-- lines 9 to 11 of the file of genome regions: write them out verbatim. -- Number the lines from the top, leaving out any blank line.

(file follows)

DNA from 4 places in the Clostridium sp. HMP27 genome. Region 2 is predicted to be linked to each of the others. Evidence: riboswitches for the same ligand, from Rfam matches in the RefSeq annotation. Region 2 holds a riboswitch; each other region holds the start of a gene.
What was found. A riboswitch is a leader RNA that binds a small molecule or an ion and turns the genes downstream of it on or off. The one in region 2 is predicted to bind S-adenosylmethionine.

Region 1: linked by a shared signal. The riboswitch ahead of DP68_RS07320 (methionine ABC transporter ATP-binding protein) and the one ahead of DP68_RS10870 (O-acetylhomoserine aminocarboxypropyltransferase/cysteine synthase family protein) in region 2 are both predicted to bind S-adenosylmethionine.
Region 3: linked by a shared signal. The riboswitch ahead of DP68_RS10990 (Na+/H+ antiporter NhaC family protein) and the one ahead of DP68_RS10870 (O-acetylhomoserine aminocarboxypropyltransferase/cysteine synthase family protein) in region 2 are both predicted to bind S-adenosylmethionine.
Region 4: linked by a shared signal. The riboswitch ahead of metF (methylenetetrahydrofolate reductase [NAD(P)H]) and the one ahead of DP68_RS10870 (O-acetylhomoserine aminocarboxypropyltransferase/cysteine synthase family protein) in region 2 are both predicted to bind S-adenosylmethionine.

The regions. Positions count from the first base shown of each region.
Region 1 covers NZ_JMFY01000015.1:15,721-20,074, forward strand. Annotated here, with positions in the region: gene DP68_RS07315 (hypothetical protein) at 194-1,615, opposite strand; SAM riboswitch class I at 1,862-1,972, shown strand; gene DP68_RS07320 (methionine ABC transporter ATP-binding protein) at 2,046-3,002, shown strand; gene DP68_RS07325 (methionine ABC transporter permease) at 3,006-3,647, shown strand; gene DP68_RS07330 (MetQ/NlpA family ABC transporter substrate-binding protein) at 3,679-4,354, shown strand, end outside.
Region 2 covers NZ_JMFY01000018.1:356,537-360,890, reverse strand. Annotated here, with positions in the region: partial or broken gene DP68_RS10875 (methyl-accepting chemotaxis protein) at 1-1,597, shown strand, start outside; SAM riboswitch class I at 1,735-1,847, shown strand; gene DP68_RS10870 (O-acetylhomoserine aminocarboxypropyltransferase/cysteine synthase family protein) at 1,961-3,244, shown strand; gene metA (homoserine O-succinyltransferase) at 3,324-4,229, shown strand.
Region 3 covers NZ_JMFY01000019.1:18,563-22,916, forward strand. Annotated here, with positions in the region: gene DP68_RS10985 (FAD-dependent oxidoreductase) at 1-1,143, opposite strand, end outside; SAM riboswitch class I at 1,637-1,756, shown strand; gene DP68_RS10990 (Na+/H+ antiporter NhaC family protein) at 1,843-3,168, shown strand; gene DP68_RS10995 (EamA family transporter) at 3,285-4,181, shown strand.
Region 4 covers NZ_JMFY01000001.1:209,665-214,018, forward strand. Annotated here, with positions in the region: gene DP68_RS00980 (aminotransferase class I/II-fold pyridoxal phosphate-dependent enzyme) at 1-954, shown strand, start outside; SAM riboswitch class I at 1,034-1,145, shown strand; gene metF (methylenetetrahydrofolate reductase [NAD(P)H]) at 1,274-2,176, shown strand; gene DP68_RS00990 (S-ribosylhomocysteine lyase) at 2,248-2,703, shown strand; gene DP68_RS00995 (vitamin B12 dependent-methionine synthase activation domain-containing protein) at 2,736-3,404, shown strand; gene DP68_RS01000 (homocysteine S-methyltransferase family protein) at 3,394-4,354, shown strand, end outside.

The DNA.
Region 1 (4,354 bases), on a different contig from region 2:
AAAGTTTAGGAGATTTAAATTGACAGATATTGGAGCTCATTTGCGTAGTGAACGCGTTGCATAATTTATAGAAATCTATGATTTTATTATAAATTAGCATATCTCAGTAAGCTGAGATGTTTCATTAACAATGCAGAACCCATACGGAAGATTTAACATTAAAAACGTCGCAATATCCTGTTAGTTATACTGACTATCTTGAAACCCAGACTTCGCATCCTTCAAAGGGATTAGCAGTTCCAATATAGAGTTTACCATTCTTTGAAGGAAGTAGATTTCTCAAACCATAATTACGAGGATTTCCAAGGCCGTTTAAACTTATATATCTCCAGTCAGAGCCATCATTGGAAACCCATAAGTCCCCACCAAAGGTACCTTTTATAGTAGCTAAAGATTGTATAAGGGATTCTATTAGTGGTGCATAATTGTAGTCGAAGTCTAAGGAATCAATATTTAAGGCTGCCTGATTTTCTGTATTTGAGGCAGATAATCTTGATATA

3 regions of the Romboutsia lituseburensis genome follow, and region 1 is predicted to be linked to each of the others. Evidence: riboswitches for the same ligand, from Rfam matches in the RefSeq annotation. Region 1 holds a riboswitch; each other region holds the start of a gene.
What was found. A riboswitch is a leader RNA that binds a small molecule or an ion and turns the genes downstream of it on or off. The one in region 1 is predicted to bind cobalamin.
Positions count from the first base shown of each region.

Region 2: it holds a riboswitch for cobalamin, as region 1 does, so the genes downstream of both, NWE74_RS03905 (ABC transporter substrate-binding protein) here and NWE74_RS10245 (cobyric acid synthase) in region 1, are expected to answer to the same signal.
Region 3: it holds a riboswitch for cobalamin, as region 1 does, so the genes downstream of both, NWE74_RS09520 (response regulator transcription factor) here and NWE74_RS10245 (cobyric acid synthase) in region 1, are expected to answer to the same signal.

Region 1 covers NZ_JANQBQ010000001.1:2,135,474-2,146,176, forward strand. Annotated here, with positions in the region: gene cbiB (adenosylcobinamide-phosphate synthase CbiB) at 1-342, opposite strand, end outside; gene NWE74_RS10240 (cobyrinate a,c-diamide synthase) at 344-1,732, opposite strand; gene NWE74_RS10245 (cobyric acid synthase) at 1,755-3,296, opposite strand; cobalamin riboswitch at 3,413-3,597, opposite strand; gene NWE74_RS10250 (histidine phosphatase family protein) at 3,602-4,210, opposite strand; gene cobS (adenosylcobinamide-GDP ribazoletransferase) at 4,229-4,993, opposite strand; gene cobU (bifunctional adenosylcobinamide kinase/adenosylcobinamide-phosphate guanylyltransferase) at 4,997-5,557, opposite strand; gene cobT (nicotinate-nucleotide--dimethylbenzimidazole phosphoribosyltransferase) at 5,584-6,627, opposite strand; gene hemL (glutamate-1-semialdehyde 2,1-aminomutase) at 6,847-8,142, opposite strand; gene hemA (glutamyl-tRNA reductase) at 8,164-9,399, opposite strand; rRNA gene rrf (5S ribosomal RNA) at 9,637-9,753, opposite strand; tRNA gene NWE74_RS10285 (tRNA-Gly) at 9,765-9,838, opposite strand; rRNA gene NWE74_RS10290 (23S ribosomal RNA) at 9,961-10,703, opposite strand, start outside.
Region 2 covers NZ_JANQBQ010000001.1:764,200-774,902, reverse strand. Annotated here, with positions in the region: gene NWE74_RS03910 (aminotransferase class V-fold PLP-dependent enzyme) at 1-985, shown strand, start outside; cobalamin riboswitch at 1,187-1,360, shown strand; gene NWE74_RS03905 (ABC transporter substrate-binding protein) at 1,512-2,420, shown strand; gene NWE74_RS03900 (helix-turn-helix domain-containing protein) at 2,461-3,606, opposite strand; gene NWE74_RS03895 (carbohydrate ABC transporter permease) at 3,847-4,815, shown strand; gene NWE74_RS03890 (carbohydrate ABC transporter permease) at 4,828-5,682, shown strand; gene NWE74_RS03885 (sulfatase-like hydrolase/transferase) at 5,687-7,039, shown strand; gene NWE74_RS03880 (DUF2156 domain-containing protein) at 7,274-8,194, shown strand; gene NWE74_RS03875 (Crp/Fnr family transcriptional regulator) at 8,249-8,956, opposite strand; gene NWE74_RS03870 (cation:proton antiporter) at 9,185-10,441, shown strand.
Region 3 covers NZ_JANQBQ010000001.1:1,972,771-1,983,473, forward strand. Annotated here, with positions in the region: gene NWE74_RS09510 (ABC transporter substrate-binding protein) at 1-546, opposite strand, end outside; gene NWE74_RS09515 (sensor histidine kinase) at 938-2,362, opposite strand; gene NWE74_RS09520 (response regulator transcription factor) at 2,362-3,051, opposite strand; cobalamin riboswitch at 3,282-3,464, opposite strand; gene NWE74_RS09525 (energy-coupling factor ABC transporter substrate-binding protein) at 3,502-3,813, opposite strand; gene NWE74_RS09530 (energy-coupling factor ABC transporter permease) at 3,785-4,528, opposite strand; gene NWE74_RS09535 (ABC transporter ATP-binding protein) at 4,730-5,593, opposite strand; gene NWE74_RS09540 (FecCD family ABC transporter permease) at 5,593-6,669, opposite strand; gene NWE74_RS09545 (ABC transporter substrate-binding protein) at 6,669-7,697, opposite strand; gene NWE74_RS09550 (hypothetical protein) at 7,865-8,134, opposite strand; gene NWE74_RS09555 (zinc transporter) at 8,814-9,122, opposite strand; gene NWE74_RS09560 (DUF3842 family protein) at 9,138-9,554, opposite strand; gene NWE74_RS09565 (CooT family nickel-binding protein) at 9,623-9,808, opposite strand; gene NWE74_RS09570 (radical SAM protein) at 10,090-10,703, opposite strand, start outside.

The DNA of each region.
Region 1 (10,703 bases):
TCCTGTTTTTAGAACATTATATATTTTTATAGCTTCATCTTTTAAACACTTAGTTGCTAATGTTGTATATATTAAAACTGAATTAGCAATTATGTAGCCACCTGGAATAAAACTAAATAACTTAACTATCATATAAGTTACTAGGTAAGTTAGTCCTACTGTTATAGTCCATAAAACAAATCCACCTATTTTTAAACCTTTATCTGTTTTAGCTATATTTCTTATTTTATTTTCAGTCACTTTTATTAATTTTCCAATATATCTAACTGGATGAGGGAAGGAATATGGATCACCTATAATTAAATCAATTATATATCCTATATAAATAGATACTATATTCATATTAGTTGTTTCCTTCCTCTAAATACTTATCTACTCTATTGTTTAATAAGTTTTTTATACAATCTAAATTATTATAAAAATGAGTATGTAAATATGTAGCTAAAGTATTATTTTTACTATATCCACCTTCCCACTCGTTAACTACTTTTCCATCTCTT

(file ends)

Region 3 covers NZ_JMFY01000019.1:18,563-22,916, forward strand. Annotated here, with positions in the region: gene DP68_RS10985 (FAD-dependent oxidoreductase) at 1-1,143, opposite strand, end outside; SAM riboswitch class I at 1,637-1,756, shown strand; gene DP68_RS10990 (Na+/H+ antiporter NhaC family protein) at 1,843-3,168, shown strand; gene DP68_RS10995 (EamA family transporter) at 3,285-4,181, shown strand.
Region 4 covers NZ_JMFY01000001.1:209,665-214,018, forward strand. Annotated here, with positions in the region: gene DP68_RS00980 (aminotransferase class I/II-fold pyridoxal phosphate-dependent enzyme) at 1-954, shown strand, start outside; SAM riboswitch class I at 1,034-1,145, shown strand; gene metF (methylenetetrahydrofolate reductase [NAD(P)H]) at 1,274-2,176, shown strand; gene DP68_RS00990 (S-ribosylhomocysteine lyase) at 2,248-2,703, shown strand; gene DP68_RS00995 (vitamin B12 dependent-methionine synthase activation domain-containing protein) at 2,736-3,404, shown strand; gene DP68_RS01000 (homocysteine S-methyltransferase family protein) at 3,394-4,354, shown strand, end outside.

The DNA.